For the Win v.2 is Coming Soon!

Dan Hunter and I are excited to announce that a revised and updated edition of For the Win, our best-selling gamification guide, will be available soon from Wharton School Press.

Since the book was released in 2012, it has become the standard text for practitioners and academics on the foundational principles of gamification and game thinking. A great deal has happened over the past eight years! We’ve gone through and identified important new trends related to gamification, incorporated references to some of the major academic research addressing what were previously anecdotal claims, and updated the case studies. At the same time, we’ve kept the book short and actionable. We want it to be a useful resource, not a compilation of theory.

We’re excited to share the new For the Win with you. Stay tuned for an announcement on this blog!

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Teaching Gamification

A few weeks ago, Dan Hunter and I wrapped up the first-ever MBA course on gamification.  One of the joys of teaching is that it pushes you to organize and present your thoughts in a way that makes sense.  It forces you into conversations involving perspectives you may not have considered.  When the process is successful, the students aren’t the only ones who learn something.  That was certainly true of our Wharton gamification course.

The course was an experiment in many ways.  Just dealing with such new subject matter was challenging enough, but we also decided to make this a project course that incorporated various elements of technology, as well as a pre-release course management system.  Some of our ideas worked brilliantly; others fell flat.  Bugs in the course software caused pain for everyone.  We and the students both realized early on that we were cramming too much into a half-semester course.  Some of the industry luminaries we brought in for live video chats didn’t seem as knowledgeable as the students.  There weren’t pre-packaged case studies like most other MBA courses, because no one has written them yet in this field.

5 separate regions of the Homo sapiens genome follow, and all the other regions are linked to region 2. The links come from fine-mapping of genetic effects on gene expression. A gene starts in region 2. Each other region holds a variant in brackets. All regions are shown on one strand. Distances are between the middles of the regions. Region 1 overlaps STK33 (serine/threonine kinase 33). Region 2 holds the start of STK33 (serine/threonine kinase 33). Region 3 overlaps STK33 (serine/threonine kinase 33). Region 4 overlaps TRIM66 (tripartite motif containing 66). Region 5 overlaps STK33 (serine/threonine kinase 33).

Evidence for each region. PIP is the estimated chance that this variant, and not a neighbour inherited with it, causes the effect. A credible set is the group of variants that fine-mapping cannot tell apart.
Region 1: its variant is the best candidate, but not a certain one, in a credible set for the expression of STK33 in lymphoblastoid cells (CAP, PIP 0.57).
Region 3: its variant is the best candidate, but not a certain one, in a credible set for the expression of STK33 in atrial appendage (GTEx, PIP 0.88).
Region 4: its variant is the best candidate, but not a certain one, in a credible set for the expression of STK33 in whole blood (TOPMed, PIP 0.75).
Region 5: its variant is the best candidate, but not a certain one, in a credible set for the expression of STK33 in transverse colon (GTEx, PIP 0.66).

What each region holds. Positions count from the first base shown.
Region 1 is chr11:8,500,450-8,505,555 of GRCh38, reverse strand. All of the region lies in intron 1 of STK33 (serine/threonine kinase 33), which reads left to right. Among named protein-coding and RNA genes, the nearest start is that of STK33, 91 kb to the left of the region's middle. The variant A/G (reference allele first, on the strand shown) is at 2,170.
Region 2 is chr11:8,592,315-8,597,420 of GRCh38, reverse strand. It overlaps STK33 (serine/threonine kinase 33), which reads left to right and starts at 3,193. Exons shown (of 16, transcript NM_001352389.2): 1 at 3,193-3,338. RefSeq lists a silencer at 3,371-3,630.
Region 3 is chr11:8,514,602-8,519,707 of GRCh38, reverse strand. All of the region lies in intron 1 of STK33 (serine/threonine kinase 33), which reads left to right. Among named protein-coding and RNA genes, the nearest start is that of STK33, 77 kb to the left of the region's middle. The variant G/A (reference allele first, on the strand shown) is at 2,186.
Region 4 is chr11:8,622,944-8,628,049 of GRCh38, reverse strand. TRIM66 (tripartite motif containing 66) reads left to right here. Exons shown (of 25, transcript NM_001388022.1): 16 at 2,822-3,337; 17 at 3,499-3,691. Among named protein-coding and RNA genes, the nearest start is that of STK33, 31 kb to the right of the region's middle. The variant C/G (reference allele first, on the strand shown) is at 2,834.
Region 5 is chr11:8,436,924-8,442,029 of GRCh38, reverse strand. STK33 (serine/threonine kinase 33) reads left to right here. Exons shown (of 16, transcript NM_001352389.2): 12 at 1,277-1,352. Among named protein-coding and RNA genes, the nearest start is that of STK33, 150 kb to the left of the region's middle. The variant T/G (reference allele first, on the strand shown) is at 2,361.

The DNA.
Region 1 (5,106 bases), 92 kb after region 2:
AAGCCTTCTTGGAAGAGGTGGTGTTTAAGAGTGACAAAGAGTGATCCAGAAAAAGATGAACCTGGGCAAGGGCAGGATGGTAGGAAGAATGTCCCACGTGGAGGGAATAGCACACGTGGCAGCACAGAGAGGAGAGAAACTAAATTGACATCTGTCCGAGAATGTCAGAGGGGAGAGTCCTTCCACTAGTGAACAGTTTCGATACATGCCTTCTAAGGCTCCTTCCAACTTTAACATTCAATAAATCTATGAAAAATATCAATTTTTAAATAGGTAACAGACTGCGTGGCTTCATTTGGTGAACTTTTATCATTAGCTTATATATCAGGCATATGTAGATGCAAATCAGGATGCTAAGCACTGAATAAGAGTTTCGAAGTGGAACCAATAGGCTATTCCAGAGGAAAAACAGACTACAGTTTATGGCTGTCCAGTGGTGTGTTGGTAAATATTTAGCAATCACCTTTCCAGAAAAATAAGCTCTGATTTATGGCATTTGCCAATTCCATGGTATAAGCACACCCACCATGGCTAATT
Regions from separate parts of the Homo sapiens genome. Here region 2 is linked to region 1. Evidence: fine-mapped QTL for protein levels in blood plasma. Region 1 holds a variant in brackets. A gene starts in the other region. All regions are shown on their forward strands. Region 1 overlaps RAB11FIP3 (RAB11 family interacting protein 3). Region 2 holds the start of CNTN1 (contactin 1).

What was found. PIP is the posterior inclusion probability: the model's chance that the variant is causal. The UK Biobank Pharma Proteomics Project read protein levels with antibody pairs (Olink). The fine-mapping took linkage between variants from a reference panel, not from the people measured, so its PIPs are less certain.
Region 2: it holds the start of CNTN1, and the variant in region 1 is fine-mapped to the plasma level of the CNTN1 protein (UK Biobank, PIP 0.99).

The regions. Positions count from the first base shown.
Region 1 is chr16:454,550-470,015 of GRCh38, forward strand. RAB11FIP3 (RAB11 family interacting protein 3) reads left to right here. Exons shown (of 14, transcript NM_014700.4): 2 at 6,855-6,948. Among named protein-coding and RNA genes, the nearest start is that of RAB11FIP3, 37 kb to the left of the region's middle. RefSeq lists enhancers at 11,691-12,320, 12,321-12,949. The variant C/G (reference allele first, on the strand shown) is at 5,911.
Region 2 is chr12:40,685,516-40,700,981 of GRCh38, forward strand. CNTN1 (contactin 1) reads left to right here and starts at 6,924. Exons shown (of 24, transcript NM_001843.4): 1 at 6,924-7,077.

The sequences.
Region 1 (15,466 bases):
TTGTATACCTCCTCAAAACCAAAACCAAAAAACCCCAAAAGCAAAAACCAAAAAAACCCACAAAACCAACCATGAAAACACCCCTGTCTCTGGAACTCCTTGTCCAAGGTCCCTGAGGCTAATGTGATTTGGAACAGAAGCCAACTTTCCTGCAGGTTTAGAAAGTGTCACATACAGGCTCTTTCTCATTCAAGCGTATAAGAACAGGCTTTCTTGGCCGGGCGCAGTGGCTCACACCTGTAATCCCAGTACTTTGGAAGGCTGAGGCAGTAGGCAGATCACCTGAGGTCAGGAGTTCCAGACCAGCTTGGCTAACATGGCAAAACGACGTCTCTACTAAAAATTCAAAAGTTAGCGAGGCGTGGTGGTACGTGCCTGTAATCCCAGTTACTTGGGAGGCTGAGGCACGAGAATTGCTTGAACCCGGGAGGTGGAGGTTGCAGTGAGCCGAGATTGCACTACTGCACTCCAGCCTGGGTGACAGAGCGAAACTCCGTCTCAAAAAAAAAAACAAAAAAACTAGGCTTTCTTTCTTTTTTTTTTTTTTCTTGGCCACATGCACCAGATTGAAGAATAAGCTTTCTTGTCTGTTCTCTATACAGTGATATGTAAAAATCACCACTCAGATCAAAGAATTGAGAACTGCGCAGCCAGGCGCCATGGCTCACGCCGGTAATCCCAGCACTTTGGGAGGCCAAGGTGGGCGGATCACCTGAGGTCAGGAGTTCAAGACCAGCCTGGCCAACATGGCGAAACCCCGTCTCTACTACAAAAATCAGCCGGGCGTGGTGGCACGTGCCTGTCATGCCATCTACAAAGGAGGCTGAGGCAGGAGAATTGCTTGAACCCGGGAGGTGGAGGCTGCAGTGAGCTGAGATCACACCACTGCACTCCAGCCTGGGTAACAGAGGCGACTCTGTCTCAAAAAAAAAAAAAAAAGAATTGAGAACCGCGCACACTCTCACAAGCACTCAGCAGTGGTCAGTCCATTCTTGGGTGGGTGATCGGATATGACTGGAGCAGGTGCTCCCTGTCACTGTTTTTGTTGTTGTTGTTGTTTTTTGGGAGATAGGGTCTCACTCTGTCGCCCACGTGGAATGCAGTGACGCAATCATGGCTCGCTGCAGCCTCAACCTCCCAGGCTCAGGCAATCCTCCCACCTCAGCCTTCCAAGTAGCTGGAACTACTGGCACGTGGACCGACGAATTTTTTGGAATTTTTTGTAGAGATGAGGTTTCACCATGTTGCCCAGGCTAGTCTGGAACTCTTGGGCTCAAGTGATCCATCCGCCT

We took all of that as an indication that we’re on the right track.  We learned a tremendous amount, which we’ll use to revise the course next year.  Our students mocked up real-world gamification projects, and learned the basics of game design, the psychology of motivation, the state of serious business research on games, the legal and ethical dimensions of gamification, and why it’s so hard to define “fun,” among many things.  For me, the course reinforced that gamification will soon be a common business practice in marketing, management, and operations, but we still have a long way to go in understanding it.

If you’re interested, all the course discussions, student projects, and class session videos are available on the course website.  We’ve made it all public because our educational mission doesn’t stop with our students.  We’re already using what we’ve learned from the course in other contexts.

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Video: Nicole Lazzaro Interview at For the Win

Gamification expert Nicole Lazzaro, founder of XEODesign, interviewed at the For the Win symposium at the Wharton School.

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Who’s exploiting whom in the gamification game?

A quick hit at the end of the first conversation resonated for me – let me see if I can accurately paraphrase:

When we talk about gamification, do we allow for the potential that the corporate/governmental/institutional motivations to explore gamification can be aligned with the interests and/or motivations of those being gamified – the players, so to speak. Because if our basic perspective is that gamification is the exertion of will (on the part of the corporation/government/institution) over the individual free will of the player, then there’s not a lot of room for those seeking to build “gameful” ways of engaging with tasks to speak with those who reserve “gamefulness” for games.